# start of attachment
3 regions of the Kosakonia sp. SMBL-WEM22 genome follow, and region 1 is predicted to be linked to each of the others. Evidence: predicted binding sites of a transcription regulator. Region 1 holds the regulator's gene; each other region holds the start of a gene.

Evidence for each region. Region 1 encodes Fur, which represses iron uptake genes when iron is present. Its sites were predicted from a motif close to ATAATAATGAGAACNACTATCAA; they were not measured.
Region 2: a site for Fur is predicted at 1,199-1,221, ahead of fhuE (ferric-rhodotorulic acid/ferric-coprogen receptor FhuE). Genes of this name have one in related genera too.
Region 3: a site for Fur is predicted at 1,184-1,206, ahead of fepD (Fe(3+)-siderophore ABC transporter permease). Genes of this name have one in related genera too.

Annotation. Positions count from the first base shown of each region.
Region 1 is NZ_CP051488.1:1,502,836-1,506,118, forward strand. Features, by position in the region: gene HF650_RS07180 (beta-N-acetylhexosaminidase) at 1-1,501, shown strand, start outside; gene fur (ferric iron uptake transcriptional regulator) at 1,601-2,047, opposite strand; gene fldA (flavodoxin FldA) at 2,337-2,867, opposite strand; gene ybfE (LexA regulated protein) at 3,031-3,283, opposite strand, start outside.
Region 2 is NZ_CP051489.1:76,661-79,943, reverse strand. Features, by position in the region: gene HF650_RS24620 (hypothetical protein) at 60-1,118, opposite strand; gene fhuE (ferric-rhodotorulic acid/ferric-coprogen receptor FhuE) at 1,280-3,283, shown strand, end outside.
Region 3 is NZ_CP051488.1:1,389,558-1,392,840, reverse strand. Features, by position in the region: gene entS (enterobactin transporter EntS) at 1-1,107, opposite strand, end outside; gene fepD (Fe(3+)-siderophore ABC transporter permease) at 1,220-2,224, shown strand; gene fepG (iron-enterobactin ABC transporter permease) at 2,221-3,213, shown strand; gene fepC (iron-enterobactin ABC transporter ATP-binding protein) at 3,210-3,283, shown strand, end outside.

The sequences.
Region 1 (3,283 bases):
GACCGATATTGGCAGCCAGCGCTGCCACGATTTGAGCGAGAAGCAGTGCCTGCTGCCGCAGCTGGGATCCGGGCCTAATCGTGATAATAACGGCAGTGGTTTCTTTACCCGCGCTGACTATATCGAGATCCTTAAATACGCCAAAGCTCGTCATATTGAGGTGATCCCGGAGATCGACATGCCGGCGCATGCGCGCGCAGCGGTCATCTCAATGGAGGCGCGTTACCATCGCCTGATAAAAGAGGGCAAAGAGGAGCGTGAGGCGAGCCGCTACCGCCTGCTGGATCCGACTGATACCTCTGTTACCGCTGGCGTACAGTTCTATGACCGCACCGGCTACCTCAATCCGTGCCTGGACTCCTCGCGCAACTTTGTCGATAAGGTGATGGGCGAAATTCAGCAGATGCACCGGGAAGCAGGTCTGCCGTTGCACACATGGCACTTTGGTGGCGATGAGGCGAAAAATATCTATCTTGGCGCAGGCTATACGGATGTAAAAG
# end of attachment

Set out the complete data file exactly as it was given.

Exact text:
3 regions of the Kosakonia sp. SMBL-WEM22 genome follow, and region 1 is predicted to be linked to each of the others. Evidence: predicted binding sites of a transcription regulator. Region 1 holds the regulator's gene; each other region holds the start of a gene.

Evidence for each region. Region 1 encodes Fur, which represses iron uptake genes when iron is present. Its sites were predicted from a motif close to ATAATAATGAGAACNACTATCAA; they were not measured.
Region 2: a site for Fur is predicted at 1,199-1,221, ahead of fhuE (ferric-rhodotorulic acid/ferric-coprogen receptor FhuE). Genes of this name have one in related genera too.
Region 3: a site for Fur is predicted at 1,184-1,206, ahead of fepD (Fe(3+)-siderophore ABC transporter permease). Genes of this name have one in related genera too.

Annotation. Positions count from the first base shown of each region.
Region 1 is NZ_CP051488.1:1,502,836-1,506,118, forward strand. Features, by position in the region: gene HF650_RS07180 (beta-N-acetylhexosaminidase) at 1-1,501, shown strand, start outside; gene fur (ferric iron uptake transcriptional regulator) at 1,601-2,047, opposite strand; gene fldA (flavodoxin FldA) at 2,337-2,867, opposite strand; gene ybfE (LexA regulated protein) at 3,031-3,283, opposite strand, start outside.
Region 2 is NZ_CP051489.1:76,661-79,943, reverse strand. Features, by position in the region: gene HF650_RS24620 (hypothetical protein) at 60-1,118, opposite strand; gene fhuE (ferric-rhodotorulic acid/ferric-coprogen receptor FhuE) at 1,280-3,283, shown strand, end outside.
Region 3 is NZ_CP051488.1:1,389,558-1,392,840, reverse strand. Features, by position in the region: gene entS (enterobactin transporter EntS) at 1-1,107, opposite strand, end outside; gene fepD (Fe(3+)-siderophore ABC transporter permease) at 1,220-2,224, shown strand; gene fepG (iron-enterobactin ABC transporter permease) at 2,221-3,213, shown strand; gene fepC (iron-enterobactin ABC transporter ATP-binding protein) at 3,210-3,283, shown strand, end outside.

The sequences.
Region 1 (3,283 bases):
GACCGATATTGGCAGCCAGCGCTGCCACGATTTGAGCGAGAAGCAGTGCCTGCTGCCGCAGCTGGGATCCGGGCCTAATCGTGATAATAACGGCAGTGGTTTCTTTACCCGCGCTGACTATATCGAGATCCTTAAATACGCCAAAGCTCGTCATATTGAGGTGATCCCGGAGATCGACATGCCGGCGCATGCGCGCGCAGCGGTCATCTCAATGGAGGCGCGTTACCATCGCCTGATAAAAGAGGGCAAAGAGGAGCGTGAGGCGAGCCGCTACCGCCTGCTGGATCCGACTGATACCTCTGTTACCGCTGGCGTACAGTTCTATGACCGCACCGGCTACCTCAATCCGTGCCTGGACTCCTCGCGCAACTTTGTCGATAAGGTGATGGGCGAAATTCAGCAGATGCACCGGGAAGCAGGTCTGCCGTTGCACACATGGCACTTTGGTGGCGATGAGGCGAAAAATATCTATCTTGGCGCAGGCTATACGGATGTAAAAG